Thanks to a $10 million dollar grant awarded by USDA’s National Institute of Food and Agriculture in 2019, a new oilseed is moving ever closer to becoming a cover crop that can be used both as a component in biofuels and livestock feeds.
The research effort focuses on golden pennycress (Thlaspi arvense) and developing it as a winter-annual cash cover crop for use by the biofuel industry. The Coordinated Agriculture Project (CAP) was funded through NIFA’s Agriculture and Food Research Initiative competitive grant program. The five-year project is led by investigators at Western Illinois University who are working with researchers from Illinois State University, Ohio State University, University of Wisconsin-Platteville, University of Minnesota and industrial partner CoverCress Inc.
Since receiving the initial funding, the research team has made significant advances in developing golden pennycress into a crop that will benefit Midwest farmers. The alternative crop is planted immediately following corn harvest. In addition to breeding work that improved varieties of pennycress, research is underway to evaluate storage methods, the quantity and quality of oil extracted, and the shelf life of pennycress oil. Additionally, both oil and meal will be studied to determine uses for fuel, feed and food applications.
Potential for Golden Pennycress
- Increases profitability of production agriculture.
- Has potential for use on a huge number of acres.
- Increases energy security by diversifying the nation's energy portfolio.
- Helps mitigate greenhouse gas emissions and related climate change impacts
- Contributes to the economic health of rural communities.
- Decreases soil erosion and nutrient runoff.
- Supports pollinator health and biodiversity.
Farmers’ adoption of golden pennycress will hinge on their ability to integrate it into their existing crop production systems while exposing their operations to minimal economic risks. The Pennycress CAP team’s Extension and education efforts are focused on farmers and providing them with the information and management tools needed to successfully add pennycress into their operations. They are employing a variety of outreach methods including meetings, webinars, workshops and a comprehensive website to share information relevant to pennycress oilseed production.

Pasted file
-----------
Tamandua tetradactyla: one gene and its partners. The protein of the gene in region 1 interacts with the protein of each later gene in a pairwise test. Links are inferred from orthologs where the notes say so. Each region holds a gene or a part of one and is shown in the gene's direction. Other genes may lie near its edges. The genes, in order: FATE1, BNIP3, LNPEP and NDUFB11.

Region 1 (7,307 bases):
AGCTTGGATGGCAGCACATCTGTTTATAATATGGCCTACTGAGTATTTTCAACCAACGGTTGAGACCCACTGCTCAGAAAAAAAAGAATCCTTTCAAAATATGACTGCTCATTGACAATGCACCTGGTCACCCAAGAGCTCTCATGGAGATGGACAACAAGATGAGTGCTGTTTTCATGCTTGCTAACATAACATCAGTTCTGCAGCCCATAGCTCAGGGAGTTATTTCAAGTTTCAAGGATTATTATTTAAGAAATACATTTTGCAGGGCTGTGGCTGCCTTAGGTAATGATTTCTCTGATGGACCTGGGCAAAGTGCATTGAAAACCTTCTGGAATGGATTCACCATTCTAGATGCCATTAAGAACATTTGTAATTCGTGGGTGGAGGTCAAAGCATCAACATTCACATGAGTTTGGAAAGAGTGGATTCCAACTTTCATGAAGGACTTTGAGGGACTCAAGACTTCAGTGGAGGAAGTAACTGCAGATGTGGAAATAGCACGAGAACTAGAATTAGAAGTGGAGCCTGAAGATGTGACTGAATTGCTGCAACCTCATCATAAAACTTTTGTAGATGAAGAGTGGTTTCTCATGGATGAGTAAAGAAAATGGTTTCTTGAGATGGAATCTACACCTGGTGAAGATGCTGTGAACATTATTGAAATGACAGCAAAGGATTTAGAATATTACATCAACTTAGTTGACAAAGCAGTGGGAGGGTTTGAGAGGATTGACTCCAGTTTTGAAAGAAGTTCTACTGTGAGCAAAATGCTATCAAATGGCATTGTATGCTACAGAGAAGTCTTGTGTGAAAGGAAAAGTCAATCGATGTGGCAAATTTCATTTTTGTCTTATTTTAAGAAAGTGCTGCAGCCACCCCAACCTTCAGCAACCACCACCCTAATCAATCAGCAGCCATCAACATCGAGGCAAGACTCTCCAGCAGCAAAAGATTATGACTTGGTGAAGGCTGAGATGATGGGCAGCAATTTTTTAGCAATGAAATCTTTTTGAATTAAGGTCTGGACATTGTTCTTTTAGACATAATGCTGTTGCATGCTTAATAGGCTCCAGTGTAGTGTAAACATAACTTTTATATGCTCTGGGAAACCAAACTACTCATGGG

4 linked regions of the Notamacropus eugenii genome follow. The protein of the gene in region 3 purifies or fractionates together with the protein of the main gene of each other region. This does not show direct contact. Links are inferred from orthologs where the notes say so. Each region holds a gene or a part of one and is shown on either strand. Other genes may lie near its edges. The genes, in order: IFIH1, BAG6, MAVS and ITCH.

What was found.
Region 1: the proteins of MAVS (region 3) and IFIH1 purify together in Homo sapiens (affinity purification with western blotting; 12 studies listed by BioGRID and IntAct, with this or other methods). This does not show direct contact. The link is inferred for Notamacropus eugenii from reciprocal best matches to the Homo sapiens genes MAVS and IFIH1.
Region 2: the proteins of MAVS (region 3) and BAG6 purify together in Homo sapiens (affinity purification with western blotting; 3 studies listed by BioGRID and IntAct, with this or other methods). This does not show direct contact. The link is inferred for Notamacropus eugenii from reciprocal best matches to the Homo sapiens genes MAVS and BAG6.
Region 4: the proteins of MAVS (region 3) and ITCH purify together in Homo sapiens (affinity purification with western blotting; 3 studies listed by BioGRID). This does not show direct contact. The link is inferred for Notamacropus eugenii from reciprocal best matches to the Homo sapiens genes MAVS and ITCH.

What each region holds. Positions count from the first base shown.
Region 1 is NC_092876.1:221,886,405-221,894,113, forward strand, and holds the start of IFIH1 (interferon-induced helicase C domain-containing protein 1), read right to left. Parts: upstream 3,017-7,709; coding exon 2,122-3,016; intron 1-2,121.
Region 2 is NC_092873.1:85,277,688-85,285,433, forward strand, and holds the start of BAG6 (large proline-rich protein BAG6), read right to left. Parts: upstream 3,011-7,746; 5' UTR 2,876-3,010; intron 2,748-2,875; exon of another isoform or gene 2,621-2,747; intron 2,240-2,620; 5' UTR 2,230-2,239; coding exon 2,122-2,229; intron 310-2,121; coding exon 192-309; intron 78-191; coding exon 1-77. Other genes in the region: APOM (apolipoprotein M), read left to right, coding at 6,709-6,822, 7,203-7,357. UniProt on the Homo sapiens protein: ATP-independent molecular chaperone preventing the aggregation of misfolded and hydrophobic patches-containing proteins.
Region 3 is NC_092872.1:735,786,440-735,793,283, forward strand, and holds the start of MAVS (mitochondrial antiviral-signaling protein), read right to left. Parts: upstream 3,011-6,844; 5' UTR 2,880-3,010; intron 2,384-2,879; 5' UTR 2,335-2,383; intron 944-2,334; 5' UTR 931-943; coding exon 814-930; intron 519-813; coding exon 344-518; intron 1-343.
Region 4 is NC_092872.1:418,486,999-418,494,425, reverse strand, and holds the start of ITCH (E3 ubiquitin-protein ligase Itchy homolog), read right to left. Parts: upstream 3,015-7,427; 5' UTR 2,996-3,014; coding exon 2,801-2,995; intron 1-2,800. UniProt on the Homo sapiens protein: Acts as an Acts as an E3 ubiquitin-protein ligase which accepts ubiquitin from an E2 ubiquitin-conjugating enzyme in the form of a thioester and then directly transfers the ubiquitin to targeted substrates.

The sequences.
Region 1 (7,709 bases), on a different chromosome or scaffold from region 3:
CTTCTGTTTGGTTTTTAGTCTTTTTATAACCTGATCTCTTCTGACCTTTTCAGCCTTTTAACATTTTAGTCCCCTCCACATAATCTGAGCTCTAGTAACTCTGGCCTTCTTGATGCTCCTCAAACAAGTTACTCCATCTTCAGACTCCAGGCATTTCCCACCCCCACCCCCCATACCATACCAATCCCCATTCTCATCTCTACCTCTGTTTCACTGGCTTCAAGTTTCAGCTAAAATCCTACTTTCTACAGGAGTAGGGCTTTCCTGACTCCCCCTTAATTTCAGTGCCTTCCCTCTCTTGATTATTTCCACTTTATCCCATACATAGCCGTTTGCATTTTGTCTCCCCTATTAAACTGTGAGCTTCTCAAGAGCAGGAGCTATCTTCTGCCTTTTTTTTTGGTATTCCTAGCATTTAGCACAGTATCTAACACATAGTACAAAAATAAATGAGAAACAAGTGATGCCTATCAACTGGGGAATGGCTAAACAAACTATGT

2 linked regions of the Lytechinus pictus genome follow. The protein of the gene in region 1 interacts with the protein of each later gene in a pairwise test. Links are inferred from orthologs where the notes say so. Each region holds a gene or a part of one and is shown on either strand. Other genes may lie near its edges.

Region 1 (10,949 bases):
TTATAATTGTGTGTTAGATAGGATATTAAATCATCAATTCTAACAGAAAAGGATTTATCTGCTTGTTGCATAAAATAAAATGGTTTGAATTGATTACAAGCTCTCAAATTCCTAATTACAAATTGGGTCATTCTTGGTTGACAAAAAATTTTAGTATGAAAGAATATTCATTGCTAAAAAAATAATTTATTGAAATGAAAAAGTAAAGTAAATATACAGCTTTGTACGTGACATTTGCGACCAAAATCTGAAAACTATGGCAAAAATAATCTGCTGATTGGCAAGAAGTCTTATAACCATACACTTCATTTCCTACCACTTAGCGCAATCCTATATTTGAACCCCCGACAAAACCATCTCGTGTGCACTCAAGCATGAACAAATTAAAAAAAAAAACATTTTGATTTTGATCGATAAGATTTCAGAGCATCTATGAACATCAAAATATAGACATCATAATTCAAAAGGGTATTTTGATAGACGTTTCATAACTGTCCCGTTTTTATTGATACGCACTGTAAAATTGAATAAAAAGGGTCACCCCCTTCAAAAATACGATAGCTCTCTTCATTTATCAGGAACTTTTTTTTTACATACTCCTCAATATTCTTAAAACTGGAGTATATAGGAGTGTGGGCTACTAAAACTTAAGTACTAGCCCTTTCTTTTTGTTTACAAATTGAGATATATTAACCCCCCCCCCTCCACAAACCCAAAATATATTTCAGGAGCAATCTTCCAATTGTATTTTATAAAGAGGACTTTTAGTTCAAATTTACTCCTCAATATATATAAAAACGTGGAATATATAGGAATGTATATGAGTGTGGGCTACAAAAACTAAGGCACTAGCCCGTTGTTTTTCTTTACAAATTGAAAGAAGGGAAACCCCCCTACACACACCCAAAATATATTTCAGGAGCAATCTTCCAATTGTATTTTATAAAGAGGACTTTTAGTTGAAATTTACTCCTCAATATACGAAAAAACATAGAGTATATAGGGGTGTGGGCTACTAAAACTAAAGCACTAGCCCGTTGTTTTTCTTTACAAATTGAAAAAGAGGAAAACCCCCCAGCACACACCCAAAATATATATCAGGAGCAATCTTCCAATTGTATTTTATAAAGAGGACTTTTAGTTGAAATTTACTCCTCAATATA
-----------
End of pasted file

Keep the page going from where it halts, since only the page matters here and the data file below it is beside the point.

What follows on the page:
In addition to educating farmers, the team has been sharing its results widely among colleagues. Team members have presented research findings at almost 20 conferences in 2022 alone. They have published 14 articles in scholarly journals in the last four years, including one by an undergraduate. Kyle Verhoff, working with Pennycress CAP researchers, had his “Winter-type Oilseed Pennycress Crop Staging Guide” published in the journal Crop, Forage & Turfgrass Management.
Thanks to the CAP, CoverCress is well on its way to successfully commercializing golden pennycress as an oilseed biofuel crop grown in the northern Corn Belt. The company plans a commercial launch of seed this year. CoverCress recently announced a commercial partnership with Bunge where it will supply CoverCress grain produced under contract with farmers to Bunge for processing. Additionally, a strategic partnership between Chevron, Bunge and CoverCress will create a farm-to-fuel supply chain for the low carbon intensity oil feedstock produced from CoverCress grain.
Projects like this reflect USDA’s commitment to support U.S. farmers with climate-smart agriculture practices and research, including biomass feedstock genetic development, sustainable crop management at scale and post-harvest supply chain logistics.
Top image: Field pennycress. Credit: Ohio State Weed Lab at The Ohio State University.